When the subject of breast cancer comes up, one’s thoughts generally go to the female. However, it is not strictly found in women. Although the glands in males are inert, those can become cancerous too. Such was the case with a local man, Jim Webb.
When a mole that had appeared on his chest about three months before became “crusty-looking,” wife Karyl thought he should have it looked at. After some prodding, Webb went in to see Dr. Willard Woods (on 9/11 no less) who thought it was just a little cyst. It was sent in for testing. Wednesday evening Woods called with the results. “Got a problem,” he said. “It’s cancerous.”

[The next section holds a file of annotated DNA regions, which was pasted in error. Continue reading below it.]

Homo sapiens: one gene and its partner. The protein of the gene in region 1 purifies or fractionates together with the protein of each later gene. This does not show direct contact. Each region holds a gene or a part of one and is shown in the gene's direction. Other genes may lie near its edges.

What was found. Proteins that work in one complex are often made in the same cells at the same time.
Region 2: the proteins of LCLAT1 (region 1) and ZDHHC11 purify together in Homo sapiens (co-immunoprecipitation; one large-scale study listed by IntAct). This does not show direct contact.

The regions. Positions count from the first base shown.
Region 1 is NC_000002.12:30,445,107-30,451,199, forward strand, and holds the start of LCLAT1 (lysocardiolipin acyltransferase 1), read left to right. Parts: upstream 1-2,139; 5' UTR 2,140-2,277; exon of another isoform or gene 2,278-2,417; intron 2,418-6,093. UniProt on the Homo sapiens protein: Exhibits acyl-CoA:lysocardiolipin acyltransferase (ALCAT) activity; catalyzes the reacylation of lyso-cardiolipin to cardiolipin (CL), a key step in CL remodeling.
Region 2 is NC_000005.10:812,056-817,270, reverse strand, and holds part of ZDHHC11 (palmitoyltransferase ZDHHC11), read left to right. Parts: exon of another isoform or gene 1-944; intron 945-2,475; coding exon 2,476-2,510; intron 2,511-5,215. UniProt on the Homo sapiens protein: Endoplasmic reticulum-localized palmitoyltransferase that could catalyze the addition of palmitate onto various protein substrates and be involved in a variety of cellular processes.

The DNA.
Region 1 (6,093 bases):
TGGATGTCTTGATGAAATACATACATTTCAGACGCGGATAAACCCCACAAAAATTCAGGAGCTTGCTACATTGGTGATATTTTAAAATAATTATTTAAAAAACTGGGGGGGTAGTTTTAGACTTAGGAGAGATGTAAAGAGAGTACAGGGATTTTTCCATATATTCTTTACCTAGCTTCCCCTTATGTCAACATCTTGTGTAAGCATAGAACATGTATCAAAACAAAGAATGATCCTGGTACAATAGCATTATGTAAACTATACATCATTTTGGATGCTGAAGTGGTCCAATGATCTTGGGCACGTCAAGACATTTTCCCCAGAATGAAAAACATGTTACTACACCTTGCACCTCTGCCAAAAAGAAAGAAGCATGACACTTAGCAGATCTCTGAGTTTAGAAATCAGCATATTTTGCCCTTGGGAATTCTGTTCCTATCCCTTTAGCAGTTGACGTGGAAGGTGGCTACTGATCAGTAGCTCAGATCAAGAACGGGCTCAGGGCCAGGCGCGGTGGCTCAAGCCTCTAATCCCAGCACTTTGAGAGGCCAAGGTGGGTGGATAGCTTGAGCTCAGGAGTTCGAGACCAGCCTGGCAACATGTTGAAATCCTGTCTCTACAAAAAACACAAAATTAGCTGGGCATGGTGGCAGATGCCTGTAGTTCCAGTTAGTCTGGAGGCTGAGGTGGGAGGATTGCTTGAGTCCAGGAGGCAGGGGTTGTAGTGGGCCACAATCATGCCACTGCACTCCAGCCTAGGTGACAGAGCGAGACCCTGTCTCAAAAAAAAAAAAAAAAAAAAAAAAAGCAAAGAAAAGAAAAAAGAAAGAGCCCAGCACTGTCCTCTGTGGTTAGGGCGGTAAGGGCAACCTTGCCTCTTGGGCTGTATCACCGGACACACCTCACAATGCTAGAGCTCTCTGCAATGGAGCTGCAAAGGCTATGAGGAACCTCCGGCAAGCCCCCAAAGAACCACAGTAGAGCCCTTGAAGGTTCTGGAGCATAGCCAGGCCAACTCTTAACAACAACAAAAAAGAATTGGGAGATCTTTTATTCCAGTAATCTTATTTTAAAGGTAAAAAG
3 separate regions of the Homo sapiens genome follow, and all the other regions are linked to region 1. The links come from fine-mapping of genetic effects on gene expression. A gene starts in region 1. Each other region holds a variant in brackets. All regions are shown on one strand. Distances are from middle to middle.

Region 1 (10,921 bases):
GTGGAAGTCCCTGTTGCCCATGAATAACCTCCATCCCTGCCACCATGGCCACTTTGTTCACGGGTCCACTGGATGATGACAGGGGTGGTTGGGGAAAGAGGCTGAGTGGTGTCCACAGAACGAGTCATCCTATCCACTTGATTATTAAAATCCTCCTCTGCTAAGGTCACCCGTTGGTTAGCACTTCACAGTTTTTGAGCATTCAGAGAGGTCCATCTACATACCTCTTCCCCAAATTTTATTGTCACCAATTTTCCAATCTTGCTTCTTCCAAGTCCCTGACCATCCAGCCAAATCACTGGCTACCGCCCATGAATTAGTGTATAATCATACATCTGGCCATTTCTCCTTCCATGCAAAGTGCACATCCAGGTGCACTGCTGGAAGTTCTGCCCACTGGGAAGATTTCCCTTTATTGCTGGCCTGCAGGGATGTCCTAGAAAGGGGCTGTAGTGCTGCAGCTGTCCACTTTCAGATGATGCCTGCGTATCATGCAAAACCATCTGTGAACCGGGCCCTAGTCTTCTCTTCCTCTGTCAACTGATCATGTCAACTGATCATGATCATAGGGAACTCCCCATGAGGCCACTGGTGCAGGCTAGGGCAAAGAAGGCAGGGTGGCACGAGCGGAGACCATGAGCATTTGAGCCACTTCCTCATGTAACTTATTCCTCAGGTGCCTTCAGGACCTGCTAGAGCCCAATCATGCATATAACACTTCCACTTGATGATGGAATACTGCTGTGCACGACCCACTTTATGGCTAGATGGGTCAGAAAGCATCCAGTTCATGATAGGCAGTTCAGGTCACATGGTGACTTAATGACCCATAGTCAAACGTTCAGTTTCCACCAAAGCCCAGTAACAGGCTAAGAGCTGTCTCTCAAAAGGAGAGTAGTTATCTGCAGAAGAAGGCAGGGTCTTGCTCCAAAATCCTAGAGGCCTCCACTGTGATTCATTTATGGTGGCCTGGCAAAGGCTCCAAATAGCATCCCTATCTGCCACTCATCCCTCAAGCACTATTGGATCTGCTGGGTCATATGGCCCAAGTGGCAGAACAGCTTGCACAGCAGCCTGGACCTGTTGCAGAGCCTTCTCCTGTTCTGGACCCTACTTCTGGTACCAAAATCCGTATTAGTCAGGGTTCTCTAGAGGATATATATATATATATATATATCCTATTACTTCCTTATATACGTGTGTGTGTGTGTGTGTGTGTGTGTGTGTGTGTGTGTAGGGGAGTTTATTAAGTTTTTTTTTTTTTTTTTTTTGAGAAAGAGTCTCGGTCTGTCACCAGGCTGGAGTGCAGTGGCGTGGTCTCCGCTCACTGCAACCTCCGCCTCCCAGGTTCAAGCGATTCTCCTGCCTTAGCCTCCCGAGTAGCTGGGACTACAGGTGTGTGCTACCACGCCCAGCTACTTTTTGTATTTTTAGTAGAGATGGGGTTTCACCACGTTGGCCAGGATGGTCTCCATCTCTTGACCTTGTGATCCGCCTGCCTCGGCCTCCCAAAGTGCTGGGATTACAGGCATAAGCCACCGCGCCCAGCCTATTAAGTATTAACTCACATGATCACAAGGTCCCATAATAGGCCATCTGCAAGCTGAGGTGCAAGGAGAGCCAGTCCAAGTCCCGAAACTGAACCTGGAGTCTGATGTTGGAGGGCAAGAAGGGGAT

An appointment was made with surgeon Dr. Doug Schmitz and by the end of the week Jim and Karyl were meeting with him in Torrington.
“‘You have three options’ he told me. ‘1--Leave it alone and hope Woods got it all. 2—Have me look at it and take some more. 3—Take the whole gland out.’ I said, “Take the gland. I don’t need it.”
Webb was told that there were three male cases in Wheatland that same year. He had an aunt with breast cancer but she survived it to live 40 more years (into her late 90s) so it wasn’t a genetic problem.
Webb’s recommendation was to be aware of anything unusual on one’s body. Being aware of the sudden appearance of sores or radical changes in the body can be a clue that something is wrong.For the complete article see the 10-16-2013 issue.